• AVI: The AVI container is another specialized application of the RIFF format. It stands for Audio Video Interleave. Interleaving is just another way to describe muxing. Like all RIFF-based formats AVI files store the metadata (equivalent to frame headers) in monolithic indexes at the beginning of the file. There is one index for each stream so in our case there would be 2 - 1 each for video and audio.
        The relatively primitive nature of AVI's chunk-based approach makes it unsuitable for B-frames because VfW was designed around the assumption that frames are stored in display order. It can be done, but it is always a hack. That's why VfW has generally been ignored by x264 developers.
    • AVI 1.0: The original AVI specification, commonly referred to as AVI 1.0, is the only type of AVI file you can work with via the equally ancient VfW interface. It is officially limited to a file size of 2GB, although with some trickery AVI 1.0 files up to 4GB can be created and read. You may notice that these sizes exactly match the limitations of the FAT16 and FAT32 file systems respectively.
    • AVI 2.0/OpenDML: AVI 2.0 files use a Matrox extension of the AVI 1.0 standard called OpenDML which removes the 2GB/4GB file size limitation. There are other technical differences, but at the end of the day that's the problem of your DirectShow filters. As long as we're going through DirectX (which makes use of VfW components but not VfW itself) this should be the only type of AVI files to worry about.
  • ASF: This is Microsoft's proprietary container for Windows Media (WMV and WMA) if you capture to these formats you'll use it for initial storage and then you'll convert it to something else and switch containers. Almost nobody uses ASF because almost nobody uses WMV and WMA is almost exclusively used in Windows Media Center. The extension, predictably enough, is ASF.

Video Standards

  • AVC/H.264: MPEG-4 Part 10 defines an advanced video encoding standard better known as H.264 (the ITU designation), MPEG-4 AVC, or simply AVC (Advanced Video Coding). It is far and away the best video encoding standard in terms of quality vs. bitrate (file size) but due to the complexity required is also relatively CPU intensive to encode, and potentially also to decode. It also has a lossless profile which is particularly suited to low motion video like typical screen captures. H.264 streams are raw, rather than elementary so they should always be stored in a container. Although they can be stored in MPEG PS or MPEG TS containers MP4 or Matroska are typically used.
  • WMV 9: Windows Media Video is a family of video encoding standards of which only WMV 9 is of any particular interest as it is designed for everything from screen capture software to streaming. The VC-1 standard (aka WMV3, WVC1 or SMPTE 421M) used on some Blu-ray discs is a subset of WMV 9. At relatively high bitrate the quality is comparable to H.264. Being a proprietary Microsoft technology, WMV files are stored almost exclusively in their ASF container.
  • CamStudio Lossless: CamStudio Lossless is an encoding standard implemented by the VfW codec of the same name. There is also a decoder, but no encoder, built into FFmpeg. It is highly optimized for realtime encoding (eg screen capture) of low motion video. Within those constraints it offers unbeatable efficiency (small file sizes). The one caveat for this codec is that it can be tricky to decode in AviSynth. For some reason AviSynth doesn't handle the way CamStudio Lossless handles duplicate frames properly. To bypass this you simply need to use the FFmpeg-based FFMS2 source filter rather than VfW to decode it with. It can be stored in either AVI or MKV containers.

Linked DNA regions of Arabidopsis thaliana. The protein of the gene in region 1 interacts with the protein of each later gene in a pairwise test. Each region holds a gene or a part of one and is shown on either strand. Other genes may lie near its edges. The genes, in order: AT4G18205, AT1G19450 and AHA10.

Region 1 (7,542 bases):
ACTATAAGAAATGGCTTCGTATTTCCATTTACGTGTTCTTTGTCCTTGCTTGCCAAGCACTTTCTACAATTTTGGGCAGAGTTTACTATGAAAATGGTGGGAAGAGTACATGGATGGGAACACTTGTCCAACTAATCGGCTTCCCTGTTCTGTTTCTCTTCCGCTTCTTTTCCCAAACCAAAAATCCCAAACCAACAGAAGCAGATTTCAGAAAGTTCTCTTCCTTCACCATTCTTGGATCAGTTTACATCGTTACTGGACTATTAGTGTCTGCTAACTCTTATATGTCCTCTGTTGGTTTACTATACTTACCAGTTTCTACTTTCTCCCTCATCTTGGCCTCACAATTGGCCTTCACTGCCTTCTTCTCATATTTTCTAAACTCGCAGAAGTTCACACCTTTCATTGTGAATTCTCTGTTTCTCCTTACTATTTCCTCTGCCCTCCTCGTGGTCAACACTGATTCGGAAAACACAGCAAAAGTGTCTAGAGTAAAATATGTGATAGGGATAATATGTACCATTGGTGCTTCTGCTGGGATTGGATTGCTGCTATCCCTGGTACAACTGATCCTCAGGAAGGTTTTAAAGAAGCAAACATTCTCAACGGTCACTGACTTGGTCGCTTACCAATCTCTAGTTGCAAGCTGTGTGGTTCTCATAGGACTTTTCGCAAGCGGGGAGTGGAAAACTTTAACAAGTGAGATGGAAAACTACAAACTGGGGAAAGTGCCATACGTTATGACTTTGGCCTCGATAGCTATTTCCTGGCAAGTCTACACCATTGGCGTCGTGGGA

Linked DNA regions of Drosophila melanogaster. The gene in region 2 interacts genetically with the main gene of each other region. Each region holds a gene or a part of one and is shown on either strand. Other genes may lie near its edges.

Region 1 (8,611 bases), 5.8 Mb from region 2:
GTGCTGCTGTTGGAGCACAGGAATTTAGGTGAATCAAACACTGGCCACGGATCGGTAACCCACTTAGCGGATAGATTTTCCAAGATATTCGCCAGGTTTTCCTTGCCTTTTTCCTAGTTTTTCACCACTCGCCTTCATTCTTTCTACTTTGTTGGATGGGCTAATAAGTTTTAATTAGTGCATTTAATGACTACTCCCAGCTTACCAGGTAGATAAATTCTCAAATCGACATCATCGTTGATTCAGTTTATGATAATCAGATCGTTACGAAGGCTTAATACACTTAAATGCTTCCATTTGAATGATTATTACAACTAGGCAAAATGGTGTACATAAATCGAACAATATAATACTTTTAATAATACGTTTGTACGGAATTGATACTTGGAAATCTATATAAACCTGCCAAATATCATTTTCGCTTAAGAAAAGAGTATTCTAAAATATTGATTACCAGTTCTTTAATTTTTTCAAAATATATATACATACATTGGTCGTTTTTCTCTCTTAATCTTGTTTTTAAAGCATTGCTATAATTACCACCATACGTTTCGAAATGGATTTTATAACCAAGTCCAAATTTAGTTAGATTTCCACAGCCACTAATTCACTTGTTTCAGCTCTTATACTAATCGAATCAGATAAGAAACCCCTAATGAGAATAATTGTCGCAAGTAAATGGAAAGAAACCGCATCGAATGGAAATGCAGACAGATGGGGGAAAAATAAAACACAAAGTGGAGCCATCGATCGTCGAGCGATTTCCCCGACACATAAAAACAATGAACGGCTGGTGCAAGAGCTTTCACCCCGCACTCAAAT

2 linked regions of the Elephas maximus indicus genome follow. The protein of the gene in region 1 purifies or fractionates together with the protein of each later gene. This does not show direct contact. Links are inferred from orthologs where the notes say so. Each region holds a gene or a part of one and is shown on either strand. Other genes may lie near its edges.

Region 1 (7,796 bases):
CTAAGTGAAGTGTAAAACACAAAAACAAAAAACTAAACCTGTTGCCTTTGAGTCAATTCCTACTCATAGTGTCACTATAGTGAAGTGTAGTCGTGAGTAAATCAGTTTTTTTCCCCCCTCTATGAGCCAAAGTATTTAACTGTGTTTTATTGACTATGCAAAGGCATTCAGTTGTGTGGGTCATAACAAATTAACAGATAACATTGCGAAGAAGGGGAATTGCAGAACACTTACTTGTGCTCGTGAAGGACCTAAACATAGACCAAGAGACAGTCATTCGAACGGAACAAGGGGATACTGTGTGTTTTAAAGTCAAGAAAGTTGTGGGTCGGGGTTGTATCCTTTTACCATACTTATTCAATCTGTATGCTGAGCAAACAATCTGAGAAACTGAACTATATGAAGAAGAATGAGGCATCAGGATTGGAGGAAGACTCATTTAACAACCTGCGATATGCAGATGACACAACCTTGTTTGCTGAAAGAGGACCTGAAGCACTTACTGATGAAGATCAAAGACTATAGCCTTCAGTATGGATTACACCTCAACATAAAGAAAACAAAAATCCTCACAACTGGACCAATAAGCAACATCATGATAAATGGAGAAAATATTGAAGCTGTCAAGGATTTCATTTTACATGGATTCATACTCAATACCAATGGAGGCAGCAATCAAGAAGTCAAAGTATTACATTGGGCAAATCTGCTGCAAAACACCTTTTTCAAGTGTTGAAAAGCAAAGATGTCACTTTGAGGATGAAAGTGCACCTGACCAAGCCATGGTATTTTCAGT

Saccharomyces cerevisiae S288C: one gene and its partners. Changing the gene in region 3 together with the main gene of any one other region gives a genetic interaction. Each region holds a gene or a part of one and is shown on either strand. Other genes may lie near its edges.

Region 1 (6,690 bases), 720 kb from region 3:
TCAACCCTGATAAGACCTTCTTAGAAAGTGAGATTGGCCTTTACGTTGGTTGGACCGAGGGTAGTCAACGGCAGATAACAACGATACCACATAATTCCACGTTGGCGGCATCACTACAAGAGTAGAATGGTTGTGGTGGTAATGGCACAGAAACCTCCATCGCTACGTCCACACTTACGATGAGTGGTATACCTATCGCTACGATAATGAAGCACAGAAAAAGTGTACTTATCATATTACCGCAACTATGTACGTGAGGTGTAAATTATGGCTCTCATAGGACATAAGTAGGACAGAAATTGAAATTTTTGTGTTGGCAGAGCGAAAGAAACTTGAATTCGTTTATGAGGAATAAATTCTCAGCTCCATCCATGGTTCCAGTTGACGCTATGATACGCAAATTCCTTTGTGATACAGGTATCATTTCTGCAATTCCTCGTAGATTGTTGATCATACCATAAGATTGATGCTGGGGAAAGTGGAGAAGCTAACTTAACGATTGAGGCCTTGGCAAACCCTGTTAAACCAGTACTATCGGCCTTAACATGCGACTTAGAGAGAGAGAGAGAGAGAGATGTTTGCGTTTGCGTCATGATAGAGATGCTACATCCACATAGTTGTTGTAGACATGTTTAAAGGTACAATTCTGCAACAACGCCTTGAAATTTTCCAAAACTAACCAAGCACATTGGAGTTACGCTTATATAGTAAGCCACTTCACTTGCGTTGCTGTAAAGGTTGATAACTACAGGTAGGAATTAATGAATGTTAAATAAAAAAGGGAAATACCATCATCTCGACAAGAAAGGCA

• UT Video: UT Video is one of the newest lossless codecs. I haven't used it personally but for general purpose use it is reputed to be as good as it gets. I can almost guarantee it won't hold a candle to CamStudio Lossless for screen captures but if it's more "normal" video rather than super low motion like the typical screen capture it is apparently in a class by itself. Even if you don't use it for capturing it should be a great choice for intermediate tasks like editing. Being a codec means you'll need to put it in either an AVI or Matroska container.
  • FFV1: FFV1 is FFmpeg's lossless video standard. It can be encoded either directly with FFmpeg or via VfW using ffdshow (don't look for a release version it's in perpetual beta). For normal or high motion video it's one of the most efficient but it is fairly CPU intensive. For screen capture probably most suitable as an intermediate format for editing. However it is not considered as fast or efficient as UT Video so I'd go with that one first. You will need to store it in either an AVI or Matroska container.
  • MSU: MSU is a commercial lossless codec that's free for personal use. People seem to either love this one or hate it - either it works flawlessly or it chews up CPU cycles and takes forever. Tests I've seen seem to indicate it's efficiency (output filesize) is better than FFV1 but not as good as UT Video. I'll probably never bother to try it out just because I prefer open source alternatives which the rest of the lossless codecs on this list are. Once again this is an AVI or Matroska container.
  • HuffYUV: HuffYUV I include more for sentimental reasons than anything else I suppose. It's the original open source lossless codec and was originally written by Ben Rudiak Gould who also created the first version of AviSynth. It should be less CPU intensive than FFV1 or MSU, but still not as good as UT Video. Efficiency wise definitely at the bottom of the list. However it does have the advantage of being available either as a standalone codec or part of ffdshow. Again, AVI or Matroska container.